Why Do We Have Sheep For Sale?

Why are we selling our sheep? Finnsheep are the primary reason.  When we moved to the farm and I was researching sheep breeds, Finns were at the top of the list.  Some of their attributes include beautiful fiber highly sought after by handspinners, a gentle nature, a medium size, easy breeders, multiple births – including lambing quads and quintuplets…

Huh?!  Quints?  Now I became nervous!  Having never been a shepherd, or ever lived on a farm, I couldn’t wrap my mind around successfully handling multiple births.  So the breed moved down the list;  Shetlands and Mulesheep moved to the top.

We bought a small flock of Shetlands ewes and whethers.  That winter we added a ram and began our journey into breeding sheep.  Everything I had read about Shetlands and learned from Shetland breeders was true.  They are easy keepers, lamb easily, are excellent mothers, do well on rough pasture and browse, and due to their small size they are easy for a newbie shepherd to handle.  And the lambs!  They are so cute!

Finnsheep ram lamb Little Red Oak Eino (left) and Bluefaced Leicester ram Dougal (right)

A Bluefaced Leicester ram arrived next as we wanted to breed Mulesheep.  We are fortunate to have gained some clients who enjoy grass-fed lamb and we wanted to to raise a number of market lambs.  Beechtree Dougal came to our farm, purchased from Becky Utecht of River Oaks Farm.  Dougal is our gentle giant; he is a white BFL who carries color.  He has passed on his lustrous, purly locks to his progeny over the last two years.  He has sired five lovely Mulesheep ewes, four 3/4 BFL ewes and a number of rams – all with fabulous white or natural colored fleece.  With Dougal, I discovered that I really liked having a polled ram.  As Finnsheep rams are polled, we will now have polled rams.  Dougal is now For Sale.

Last year I bought a Finn fleece which came from Osmo, a brown Finn ram owned by Gail VonBargen of Little Red Oak Farm.  I loved the fleece and revisited the original idea of raising Finns on our farm.  We purchased Eino (sired by Osmo) in July.  He is a very mellow ram, like BFL Dougal.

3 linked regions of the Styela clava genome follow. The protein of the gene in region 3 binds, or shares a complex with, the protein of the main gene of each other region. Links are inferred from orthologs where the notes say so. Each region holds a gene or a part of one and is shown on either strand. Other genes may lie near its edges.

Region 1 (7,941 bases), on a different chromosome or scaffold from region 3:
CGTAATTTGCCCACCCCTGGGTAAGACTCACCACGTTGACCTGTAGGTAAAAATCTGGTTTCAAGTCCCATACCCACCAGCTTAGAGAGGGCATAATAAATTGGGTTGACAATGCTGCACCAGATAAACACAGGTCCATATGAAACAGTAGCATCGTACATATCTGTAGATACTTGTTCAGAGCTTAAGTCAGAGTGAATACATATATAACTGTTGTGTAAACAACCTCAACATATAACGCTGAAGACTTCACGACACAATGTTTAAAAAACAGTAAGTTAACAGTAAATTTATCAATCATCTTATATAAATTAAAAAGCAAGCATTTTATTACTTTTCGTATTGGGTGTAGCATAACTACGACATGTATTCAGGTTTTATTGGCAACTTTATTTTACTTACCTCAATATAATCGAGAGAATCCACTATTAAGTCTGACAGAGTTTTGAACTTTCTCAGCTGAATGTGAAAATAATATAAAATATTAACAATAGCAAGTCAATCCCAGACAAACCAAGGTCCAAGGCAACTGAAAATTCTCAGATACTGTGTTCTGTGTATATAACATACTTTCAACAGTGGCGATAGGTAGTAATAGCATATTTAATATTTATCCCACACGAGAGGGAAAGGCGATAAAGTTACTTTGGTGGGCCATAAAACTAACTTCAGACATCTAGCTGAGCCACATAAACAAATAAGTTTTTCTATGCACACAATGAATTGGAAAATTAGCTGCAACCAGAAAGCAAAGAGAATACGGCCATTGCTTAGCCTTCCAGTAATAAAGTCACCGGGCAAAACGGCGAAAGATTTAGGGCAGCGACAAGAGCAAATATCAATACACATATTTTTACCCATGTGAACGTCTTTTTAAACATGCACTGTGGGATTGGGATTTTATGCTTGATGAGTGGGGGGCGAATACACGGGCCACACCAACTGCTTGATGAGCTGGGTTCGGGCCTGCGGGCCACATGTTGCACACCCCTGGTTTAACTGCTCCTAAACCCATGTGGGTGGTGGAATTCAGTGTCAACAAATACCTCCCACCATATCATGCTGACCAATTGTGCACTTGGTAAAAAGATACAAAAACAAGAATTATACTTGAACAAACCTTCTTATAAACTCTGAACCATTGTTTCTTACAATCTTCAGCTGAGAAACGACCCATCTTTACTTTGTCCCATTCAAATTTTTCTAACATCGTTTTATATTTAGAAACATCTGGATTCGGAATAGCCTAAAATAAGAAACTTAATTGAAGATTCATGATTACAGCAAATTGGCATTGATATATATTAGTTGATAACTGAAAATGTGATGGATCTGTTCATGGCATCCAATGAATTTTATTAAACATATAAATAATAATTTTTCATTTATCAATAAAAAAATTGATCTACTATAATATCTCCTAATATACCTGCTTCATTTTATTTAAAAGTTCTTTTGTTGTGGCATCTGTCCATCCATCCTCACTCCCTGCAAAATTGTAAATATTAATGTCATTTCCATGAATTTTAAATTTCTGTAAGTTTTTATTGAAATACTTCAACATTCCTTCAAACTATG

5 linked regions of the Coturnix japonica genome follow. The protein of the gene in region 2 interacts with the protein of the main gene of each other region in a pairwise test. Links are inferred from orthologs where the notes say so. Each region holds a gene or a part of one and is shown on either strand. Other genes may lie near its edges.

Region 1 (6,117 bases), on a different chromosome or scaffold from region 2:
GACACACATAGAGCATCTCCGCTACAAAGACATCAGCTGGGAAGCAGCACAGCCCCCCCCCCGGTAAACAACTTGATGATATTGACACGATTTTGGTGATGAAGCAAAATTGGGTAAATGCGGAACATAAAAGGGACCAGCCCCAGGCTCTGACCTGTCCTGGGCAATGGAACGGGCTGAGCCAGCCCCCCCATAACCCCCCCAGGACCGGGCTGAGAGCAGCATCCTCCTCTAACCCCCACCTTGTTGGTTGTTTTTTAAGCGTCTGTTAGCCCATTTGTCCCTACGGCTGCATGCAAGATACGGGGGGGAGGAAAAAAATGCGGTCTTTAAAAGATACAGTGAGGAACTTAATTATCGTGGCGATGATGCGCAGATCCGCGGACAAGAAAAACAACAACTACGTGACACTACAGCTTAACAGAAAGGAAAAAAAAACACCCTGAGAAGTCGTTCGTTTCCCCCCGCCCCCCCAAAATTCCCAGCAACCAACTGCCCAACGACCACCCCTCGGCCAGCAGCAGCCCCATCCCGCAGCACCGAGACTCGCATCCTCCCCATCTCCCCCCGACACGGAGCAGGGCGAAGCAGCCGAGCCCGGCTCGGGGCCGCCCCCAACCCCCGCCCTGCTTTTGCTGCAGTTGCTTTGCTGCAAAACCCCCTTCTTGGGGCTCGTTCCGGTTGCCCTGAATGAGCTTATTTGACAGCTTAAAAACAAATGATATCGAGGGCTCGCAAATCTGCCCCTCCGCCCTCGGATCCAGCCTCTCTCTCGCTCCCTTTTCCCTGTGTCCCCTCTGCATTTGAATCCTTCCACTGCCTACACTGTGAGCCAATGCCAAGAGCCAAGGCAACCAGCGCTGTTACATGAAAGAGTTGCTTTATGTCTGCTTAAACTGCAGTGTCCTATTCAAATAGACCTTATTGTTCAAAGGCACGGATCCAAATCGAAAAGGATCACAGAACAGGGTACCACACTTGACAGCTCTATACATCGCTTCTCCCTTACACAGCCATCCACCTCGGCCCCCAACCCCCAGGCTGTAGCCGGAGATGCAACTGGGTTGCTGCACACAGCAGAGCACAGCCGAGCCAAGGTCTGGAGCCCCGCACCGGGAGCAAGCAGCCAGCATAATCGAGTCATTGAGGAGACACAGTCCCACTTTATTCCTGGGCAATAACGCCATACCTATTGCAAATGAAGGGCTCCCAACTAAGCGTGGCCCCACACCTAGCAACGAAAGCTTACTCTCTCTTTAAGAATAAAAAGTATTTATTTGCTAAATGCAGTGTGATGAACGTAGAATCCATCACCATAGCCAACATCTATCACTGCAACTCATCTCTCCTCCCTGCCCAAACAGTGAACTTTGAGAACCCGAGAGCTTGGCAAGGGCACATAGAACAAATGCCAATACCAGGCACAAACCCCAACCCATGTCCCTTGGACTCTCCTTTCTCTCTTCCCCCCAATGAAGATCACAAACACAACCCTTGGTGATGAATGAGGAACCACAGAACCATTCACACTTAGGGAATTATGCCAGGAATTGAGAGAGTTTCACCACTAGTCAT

Tim, the Farm Manager at Gale Woods weighed the ewes before they went into my vehicle. I didn't write down the numbers but as near as I remember, Emmi weighs 86 lb. and Elina weighs 78 lb. (at 7 months.)

Last fall we were able to buy two Finn ewe lambs, a black and white, from Tim Reese at Gale Woods Farm in Minnestrista.  His Finn stock has its roots in Wee Croft genetics –  very good genetics indeed.  The two ewes were in a group of sheep which were going to the sale barn.  Gail VonB. actually picked them out for me as she was at the farm looking at sheep and we live several hours away.

Gail selected two nice sheep for us.  Emmi, the black ewe, was sheared, and Elina, the white ewe, was still in full fleece.  I brought them home and they were bred to Little Red Oak Eino for April lambs.  This spring, we had four lambs from the two ewes; they all carry brown which is a rare color in Finns.  Emmi and Elina were very easy to work with in the jug and are steady girls when I approach them outside.

Greeting party in the nursery

So now we have about 35 sheep – which is more than we want to manage.  The Shetlands and Mules don’t really need any special management, just fresh water, minerals and good pasture; but the Finns and the 3/4 BFL ewes need some extra daily grain in their first year of life.  The management part is the amount of time and effort required on our farm to support the flock on “good pasture.”  We use a combination of field fence and electric with electronet fencing used to section of pastures for rotational grazing.  Eight llamas and 35 sheep are too much pressure for our pastures and we won’t be able to house that many come winter.

So our flock has grown! This is not a surprise, but now that we have more experience, we have a better idea of the numbers we want to keep.  My plan is to have 5-6 Finnsheep ewes and the 3/4 BFL ewe lambs, along with a few whethers and a Finn ram or two.

That means we need to sell Sheep.  Please check out our sale pages by clicking on the tabs at the top of the blog.  Leave a comment or email with any questions.  Thank you for looking!

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